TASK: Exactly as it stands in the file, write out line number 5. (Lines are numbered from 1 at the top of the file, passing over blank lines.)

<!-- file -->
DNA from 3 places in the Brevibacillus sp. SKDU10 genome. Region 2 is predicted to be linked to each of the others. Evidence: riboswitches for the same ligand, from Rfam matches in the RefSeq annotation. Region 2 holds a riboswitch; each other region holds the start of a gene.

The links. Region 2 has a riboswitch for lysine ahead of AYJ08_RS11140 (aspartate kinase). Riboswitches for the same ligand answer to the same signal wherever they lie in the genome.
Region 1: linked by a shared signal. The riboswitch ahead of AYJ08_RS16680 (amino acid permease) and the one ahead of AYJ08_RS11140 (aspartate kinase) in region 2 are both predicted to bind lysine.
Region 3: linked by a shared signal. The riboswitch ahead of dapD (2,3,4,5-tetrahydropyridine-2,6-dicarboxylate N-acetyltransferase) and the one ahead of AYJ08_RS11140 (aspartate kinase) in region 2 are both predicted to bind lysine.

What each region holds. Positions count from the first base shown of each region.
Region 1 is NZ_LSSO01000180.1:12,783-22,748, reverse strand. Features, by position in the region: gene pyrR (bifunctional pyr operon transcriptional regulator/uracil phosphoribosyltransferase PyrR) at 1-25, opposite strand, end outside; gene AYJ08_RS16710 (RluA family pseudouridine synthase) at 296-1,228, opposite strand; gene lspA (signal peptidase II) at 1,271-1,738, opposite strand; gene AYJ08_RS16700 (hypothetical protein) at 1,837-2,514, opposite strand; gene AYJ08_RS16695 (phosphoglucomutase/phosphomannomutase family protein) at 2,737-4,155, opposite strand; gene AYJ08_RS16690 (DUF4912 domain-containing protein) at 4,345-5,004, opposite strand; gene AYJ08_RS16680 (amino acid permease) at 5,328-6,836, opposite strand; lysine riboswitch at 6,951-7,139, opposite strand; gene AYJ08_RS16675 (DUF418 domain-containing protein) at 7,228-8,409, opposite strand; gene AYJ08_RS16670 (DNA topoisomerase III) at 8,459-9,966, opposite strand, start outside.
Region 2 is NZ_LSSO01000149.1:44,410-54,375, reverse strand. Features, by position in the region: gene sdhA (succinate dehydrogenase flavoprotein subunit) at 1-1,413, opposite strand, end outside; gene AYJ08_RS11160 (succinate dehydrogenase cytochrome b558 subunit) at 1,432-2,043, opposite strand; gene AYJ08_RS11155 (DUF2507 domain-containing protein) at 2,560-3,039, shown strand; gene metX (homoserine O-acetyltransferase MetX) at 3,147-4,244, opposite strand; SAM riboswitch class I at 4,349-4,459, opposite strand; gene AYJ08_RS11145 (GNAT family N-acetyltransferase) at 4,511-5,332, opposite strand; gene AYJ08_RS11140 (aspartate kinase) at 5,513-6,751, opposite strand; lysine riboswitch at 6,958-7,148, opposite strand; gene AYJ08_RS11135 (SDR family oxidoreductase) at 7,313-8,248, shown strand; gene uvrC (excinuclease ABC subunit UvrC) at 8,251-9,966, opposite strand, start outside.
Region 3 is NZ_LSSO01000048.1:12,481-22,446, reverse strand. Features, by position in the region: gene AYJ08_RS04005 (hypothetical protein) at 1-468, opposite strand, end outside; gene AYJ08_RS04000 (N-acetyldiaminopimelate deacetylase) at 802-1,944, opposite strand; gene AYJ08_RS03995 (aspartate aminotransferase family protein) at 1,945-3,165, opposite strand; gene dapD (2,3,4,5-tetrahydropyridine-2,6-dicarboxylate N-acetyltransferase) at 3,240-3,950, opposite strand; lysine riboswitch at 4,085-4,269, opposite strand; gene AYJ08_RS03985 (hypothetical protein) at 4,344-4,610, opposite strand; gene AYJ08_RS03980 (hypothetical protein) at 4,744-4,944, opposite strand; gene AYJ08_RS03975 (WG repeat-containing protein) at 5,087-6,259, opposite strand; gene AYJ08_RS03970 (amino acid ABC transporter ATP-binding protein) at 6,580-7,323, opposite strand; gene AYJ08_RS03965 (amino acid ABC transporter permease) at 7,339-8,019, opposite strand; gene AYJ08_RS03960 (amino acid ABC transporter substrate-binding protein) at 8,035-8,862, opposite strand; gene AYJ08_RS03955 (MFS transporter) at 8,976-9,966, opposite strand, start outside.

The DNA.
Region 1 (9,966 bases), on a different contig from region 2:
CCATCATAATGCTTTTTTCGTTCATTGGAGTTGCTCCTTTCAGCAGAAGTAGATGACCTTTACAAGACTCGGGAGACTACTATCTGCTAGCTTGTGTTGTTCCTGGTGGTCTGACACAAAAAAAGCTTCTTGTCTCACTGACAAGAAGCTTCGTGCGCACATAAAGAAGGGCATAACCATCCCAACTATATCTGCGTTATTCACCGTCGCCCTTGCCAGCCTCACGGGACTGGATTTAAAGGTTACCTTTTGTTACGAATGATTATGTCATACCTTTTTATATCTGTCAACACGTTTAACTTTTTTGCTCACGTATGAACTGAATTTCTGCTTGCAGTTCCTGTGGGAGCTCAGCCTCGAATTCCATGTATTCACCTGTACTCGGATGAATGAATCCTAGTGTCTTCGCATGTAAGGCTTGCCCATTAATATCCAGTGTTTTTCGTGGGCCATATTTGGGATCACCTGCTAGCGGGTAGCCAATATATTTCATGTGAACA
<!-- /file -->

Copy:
What each region holds. Positions count from the first base shown of each region.